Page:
Questions regarding the distribution and use of the tax proceeds


13)  The provisions of the Initiative require the proceeds to be deposited in the Distributive School Account.  However, based on the K-12 education funding provisions for the DSA, will the Initiative guarantee additional funding for K-12 education?  Note:  The Legislature could decide to reduce the General Fund appropriation to the DSA and keep the level of funding the same or limit the amount of growth in K-12 funding due to the receipt of Margin Tax proceeds in the DSA.


14)  Can you provide an explanation for how the Margin Tax proceeds deposited in the DSA will be distributed amongst the 17 school districts in Nevada?  Will the amount of the Margin Tax distributions amongst the school districts create any issues or problems regarding the funding of the school districts throughout the state?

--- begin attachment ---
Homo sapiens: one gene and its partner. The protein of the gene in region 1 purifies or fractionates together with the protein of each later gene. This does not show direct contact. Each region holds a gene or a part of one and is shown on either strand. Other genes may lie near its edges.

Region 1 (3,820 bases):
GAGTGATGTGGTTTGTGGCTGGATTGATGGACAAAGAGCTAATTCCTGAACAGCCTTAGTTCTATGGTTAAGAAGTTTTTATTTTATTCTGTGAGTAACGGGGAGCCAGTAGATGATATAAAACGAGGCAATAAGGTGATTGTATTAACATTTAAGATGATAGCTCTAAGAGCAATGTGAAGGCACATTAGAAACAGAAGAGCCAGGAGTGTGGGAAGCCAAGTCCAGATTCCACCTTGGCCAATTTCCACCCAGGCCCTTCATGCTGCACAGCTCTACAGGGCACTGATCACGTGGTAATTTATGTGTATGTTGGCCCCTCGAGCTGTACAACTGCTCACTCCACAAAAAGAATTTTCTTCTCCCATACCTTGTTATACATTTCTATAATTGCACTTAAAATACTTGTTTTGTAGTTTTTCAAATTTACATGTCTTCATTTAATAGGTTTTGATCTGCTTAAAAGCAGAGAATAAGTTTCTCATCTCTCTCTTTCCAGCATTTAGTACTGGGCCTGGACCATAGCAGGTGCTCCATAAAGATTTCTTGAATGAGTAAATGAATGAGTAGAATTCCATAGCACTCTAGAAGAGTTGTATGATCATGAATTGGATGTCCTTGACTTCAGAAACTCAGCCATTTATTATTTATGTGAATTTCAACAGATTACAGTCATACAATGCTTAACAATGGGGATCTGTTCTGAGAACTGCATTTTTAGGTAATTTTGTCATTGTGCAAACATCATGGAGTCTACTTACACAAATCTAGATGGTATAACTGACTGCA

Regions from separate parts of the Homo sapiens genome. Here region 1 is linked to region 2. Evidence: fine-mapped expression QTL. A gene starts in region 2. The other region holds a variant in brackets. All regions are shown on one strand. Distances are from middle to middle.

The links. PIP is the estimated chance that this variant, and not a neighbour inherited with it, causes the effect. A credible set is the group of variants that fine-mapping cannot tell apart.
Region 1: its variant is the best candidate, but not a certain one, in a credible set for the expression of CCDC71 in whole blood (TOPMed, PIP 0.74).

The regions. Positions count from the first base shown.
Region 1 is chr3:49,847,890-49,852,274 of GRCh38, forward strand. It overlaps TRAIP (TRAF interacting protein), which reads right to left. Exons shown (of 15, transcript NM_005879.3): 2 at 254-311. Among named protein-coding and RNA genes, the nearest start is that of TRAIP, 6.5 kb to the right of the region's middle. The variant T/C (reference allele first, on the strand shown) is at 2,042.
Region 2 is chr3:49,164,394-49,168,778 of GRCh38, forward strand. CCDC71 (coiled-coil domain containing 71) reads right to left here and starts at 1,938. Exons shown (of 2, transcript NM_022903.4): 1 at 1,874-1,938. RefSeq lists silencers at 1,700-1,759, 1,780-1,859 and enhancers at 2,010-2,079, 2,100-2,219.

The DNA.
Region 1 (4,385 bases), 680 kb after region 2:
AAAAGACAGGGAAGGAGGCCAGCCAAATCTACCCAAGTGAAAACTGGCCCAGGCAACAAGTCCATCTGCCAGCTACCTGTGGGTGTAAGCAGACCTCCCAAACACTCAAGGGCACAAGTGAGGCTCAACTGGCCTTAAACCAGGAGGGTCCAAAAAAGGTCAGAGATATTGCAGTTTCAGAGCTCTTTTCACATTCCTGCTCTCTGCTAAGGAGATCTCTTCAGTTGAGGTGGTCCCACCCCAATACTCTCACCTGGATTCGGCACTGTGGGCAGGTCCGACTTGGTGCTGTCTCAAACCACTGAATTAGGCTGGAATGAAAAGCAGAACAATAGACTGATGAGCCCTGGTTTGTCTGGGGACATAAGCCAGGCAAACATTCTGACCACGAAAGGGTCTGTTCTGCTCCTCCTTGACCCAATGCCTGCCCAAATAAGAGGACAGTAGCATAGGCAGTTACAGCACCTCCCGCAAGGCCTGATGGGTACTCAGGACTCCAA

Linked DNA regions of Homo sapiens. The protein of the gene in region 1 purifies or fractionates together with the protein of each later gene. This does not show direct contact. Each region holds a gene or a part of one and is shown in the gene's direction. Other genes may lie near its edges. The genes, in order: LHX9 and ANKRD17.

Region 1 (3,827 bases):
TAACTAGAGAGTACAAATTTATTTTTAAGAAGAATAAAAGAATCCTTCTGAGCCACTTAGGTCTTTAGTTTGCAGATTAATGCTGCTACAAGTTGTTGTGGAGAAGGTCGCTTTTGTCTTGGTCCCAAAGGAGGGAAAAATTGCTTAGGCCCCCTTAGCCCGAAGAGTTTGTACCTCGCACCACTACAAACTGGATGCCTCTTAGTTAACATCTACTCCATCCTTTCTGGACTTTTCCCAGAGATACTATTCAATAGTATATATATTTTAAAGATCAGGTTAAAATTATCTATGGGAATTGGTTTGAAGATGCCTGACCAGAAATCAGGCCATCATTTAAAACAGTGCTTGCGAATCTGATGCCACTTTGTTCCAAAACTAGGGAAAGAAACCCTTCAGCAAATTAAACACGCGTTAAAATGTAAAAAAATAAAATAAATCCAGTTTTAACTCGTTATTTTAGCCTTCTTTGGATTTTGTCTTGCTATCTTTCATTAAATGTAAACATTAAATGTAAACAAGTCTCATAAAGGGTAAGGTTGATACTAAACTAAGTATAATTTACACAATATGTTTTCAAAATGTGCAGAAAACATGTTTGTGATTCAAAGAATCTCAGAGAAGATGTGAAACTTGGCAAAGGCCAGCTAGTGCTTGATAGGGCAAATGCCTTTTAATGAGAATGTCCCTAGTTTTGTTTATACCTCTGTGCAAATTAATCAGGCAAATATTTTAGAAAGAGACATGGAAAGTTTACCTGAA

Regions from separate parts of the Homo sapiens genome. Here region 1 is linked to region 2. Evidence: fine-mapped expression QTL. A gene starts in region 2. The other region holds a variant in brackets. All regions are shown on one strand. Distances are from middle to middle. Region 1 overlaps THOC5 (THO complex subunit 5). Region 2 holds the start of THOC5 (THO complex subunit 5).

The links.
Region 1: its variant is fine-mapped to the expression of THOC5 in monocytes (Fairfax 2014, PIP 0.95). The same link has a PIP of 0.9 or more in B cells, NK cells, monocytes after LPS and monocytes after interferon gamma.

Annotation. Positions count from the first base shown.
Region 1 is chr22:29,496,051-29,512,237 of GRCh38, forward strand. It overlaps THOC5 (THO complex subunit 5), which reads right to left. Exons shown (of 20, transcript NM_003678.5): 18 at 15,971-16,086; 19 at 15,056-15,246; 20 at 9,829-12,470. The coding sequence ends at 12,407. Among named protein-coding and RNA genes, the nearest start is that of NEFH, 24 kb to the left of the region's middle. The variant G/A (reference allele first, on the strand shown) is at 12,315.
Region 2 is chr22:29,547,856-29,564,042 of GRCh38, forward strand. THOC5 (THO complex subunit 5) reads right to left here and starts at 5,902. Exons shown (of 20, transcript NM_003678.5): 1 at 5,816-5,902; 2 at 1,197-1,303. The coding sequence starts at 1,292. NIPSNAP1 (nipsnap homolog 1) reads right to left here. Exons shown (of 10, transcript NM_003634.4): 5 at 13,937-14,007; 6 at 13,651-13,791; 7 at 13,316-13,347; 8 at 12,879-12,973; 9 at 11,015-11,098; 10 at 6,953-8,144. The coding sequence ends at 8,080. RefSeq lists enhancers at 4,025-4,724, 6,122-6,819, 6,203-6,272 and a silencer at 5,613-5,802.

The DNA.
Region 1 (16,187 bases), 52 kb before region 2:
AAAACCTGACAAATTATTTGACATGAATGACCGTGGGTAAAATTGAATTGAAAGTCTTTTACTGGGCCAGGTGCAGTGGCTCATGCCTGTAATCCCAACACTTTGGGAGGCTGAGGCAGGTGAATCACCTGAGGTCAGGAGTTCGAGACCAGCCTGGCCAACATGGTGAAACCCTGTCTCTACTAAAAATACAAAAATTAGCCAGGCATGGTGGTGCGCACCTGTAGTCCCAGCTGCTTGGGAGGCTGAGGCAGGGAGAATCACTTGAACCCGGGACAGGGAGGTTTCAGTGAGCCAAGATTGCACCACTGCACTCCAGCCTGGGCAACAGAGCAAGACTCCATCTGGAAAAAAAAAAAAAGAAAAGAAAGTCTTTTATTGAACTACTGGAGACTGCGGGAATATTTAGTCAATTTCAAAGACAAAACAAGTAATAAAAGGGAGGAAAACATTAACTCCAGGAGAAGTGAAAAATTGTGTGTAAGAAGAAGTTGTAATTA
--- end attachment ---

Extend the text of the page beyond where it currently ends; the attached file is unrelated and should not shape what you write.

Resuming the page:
15)  Will proceeds deposited in the DSA and distributed amongst the school districts be considered part of the pool of money that the teacher’s union will be able to use for collective bargaining purposes?



16)  If the $800 million estimate for the Margin tax is accurate, then it will generate an amount not much below the $1 billion generated by the 2.6% Local School Support Tax rate or close to the $800 million in revenue generated by the 75 cent property tax rate.  Can you provide the reasoning or justification for K-12 education needing an additional $800 million per fiscal year?  Can you convince the citizens and businesses of this state that this extraction from the private sector will result in measured and reportable improvements in K-12 education?  Basically, can you guarantee a return on this investment?


If the $800 million estimate for the Margin Tax at 2% is accurate, then could you not have provided enough funding at a 1% rate, which would generate around $400 million, and not be as burdensome of Nevada’s businesses?


Questions regarding potential impact of the Margin tax after implementation